Class: Topical Corticosteroid
Dosage Forms. Topical Cream: 0.05%, 0.1%; Topical Ointment: 0.05%; Topical Solution: 0.05%; Topical Gel: 0.05%
Common FDA Label Indication and Dosing.
1. Skin disorders, corticosteroid responsive: Children 12 y of age and older and Adults, apply thin layer topically to affected area daily to qid for a max of 2 wk
2. Plaque psoriasis: Children 12 y of age and older and Adults, apply thin layer topically to affected area daily to qid for a max of 2-4 wk
3. Atopic dermatitis: Children 12 y of age and older and Adults, apply thin layer topically to affected area daily to qid for a max of 2 wk
1. Oral lichen planus: Apply thin layer topically bid with antimycotics
MOA. Fluocinonide has anti-inflammatory, antipruritic, and vasoconstrictive properties. Corticosteroids are thought to act by the induction of phospholipase A2-inhibitory proteins, lipocortins. It is postulated that these proteins control the biosynthesis of potent mediators of inflammation such as prostaglandins and leukotrienes by inhibiting the release of their common precursor, arachidonic acid. Arachidonic acid is released from membrane phospholipids by phospholipase A2.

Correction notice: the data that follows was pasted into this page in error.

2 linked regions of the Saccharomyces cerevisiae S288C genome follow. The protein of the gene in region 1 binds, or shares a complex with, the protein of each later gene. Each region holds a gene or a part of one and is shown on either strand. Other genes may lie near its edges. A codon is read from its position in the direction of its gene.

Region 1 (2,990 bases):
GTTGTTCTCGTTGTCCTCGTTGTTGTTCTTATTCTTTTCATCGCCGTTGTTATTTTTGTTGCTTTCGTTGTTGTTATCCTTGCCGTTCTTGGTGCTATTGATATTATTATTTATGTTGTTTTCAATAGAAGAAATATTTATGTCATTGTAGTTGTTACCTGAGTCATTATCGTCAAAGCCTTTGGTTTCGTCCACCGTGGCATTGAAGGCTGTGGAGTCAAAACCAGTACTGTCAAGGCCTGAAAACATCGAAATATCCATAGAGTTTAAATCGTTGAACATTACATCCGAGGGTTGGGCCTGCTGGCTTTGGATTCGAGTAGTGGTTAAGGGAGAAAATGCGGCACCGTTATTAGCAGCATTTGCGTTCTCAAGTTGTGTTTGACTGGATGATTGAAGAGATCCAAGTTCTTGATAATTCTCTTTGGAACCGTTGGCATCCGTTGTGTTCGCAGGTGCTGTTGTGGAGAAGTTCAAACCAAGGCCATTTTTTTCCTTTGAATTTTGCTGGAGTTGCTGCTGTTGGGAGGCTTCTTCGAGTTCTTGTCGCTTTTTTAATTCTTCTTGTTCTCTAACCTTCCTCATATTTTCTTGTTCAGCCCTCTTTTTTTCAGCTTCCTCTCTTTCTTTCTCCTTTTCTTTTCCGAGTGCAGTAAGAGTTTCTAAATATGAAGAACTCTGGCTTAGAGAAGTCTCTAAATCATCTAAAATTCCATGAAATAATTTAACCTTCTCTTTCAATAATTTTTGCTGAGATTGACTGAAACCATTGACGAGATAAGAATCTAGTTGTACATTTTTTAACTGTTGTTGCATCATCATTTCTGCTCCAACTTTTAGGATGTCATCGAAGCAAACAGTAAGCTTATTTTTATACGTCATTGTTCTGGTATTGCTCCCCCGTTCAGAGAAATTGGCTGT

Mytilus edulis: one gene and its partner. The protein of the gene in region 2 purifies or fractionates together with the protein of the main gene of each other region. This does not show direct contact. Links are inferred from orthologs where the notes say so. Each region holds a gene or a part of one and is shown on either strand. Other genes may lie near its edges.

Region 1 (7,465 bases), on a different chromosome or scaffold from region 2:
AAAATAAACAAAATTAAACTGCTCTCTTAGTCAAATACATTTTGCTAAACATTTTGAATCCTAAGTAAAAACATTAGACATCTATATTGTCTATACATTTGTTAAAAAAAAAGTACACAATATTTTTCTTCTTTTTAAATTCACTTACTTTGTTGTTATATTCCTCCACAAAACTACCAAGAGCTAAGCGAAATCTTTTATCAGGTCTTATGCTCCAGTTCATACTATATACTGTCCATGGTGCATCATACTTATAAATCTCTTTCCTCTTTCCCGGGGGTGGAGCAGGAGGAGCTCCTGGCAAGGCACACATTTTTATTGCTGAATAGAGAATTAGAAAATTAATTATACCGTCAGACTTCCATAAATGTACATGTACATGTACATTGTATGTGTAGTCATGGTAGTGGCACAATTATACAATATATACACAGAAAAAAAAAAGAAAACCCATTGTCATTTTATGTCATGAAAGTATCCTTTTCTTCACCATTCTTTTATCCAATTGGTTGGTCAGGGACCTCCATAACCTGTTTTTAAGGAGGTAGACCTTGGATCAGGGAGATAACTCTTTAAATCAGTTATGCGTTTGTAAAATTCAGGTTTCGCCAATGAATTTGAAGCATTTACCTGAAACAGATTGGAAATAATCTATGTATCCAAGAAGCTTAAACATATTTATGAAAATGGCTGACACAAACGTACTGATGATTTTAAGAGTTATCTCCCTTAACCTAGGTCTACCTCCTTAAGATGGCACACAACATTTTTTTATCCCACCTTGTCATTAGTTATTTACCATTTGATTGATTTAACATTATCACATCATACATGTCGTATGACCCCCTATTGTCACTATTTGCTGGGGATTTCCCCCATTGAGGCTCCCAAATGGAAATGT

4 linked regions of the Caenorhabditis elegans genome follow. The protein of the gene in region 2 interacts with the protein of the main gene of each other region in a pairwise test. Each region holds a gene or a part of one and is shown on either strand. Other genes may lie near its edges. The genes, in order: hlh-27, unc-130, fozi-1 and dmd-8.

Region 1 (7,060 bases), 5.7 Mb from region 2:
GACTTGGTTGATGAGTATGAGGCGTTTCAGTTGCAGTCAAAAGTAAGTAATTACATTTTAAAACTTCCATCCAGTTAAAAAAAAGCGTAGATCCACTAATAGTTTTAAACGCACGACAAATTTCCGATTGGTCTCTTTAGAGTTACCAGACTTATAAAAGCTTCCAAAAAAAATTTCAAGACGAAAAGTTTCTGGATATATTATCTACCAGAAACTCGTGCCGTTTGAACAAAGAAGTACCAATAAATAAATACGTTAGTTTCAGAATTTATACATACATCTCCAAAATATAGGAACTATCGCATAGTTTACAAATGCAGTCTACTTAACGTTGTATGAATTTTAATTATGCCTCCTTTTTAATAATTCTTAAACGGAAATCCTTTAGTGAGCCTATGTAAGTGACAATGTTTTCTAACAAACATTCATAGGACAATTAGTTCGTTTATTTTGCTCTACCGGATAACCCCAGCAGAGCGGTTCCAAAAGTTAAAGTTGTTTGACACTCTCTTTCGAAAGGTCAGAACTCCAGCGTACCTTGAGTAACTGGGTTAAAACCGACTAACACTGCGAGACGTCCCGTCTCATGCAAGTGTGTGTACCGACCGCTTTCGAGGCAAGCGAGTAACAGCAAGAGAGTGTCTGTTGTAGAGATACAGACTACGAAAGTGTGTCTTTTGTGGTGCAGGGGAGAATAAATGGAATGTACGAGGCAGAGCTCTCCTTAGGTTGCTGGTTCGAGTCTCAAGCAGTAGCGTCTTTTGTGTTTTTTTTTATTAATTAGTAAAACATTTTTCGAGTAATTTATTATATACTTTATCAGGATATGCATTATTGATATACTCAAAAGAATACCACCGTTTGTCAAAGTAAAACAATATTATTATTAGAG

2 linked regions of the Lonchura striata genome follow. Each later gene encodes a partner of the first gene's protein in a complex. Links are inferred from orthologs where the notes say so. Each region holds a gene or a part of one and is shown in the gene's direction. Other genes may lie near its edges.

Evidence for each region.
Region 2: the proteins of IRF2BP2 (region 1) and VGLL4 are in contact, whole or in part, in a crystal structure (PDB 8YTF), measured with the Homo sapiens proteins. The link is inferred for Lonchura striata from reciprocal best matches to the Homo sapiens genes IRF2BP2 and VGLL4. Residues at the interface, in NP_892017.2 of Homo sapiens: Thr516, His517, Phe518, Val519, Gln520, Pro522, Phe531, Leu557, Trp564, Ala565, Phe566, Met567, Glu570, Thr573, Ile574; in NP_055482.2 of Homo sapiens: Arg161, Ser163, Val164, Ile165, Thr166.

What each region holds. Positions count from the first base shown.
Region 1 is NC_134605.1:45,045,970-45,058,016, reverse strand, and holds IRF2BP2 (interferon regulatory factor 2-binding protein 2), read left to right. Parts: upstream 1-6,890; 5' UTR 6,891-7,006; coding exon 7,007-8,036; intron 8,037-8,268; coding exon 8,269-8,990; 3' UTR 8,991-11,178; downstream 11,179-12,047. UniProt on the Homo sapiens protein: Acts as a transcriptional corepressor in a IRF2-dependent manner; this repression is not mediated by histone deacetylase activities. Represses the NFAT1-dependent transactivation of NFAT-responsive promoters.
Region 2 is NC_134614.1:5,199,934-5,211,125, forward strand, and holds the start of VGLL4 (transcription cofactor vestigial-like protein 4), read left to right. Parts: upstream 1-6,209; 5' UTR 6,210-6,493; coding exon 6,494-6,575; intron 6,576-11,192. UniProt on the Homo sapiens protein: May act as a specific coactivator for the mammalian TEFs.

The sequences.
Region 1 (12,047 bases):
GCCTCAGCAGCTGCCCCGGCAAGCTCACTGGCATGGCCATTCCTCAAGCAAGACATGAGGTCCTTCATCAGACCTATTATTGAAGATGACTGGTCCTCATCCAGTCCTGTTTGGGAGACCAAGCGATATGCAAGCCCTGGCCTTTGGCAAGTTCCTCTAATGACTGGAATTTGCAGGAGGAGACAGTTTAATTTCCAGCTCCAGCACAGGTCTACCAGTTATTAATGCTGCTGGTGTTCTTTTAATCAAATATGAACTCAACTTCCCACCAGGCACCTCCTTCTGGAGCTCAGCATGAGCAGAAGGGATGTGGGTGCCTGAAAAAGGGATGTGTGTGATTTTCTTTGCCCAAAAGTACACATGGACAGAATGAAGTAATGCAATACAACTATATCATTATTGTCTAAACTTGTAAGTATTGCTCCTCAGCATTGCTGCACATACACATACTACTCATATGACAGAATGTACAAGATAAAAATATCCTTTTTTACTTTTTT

Drug Characteristics: Fluocinonide
Medication Safety Issues: Fluocinonide
Drug Interactions: Fluocinonide. None known
Adverse Reactions: Fluocinonide
Efficacy Monitoring Parameters. Improvement in clinical signs of skin disorder (reduced inflammation, pruritis).
Toxicity Monitoring Parameters. Severe skin irritation or symptoms worsen after administration.
Key Patient Counseling Points. Apply thin layer to affected area of skin. Skin should be clean and intact at site of application. Avoid contact with eyes and do not ingest by mouth. Avoid occlusive dressings or tight-fitting clothes over site of administration.
Clinical Pearls. High-potency corticosteroid. Application to large surface areas, prolonged use, and use of occlusive dressings increases risk of systemic absorption and toxicity; pediatric patients are more susceptible to systemic absorption.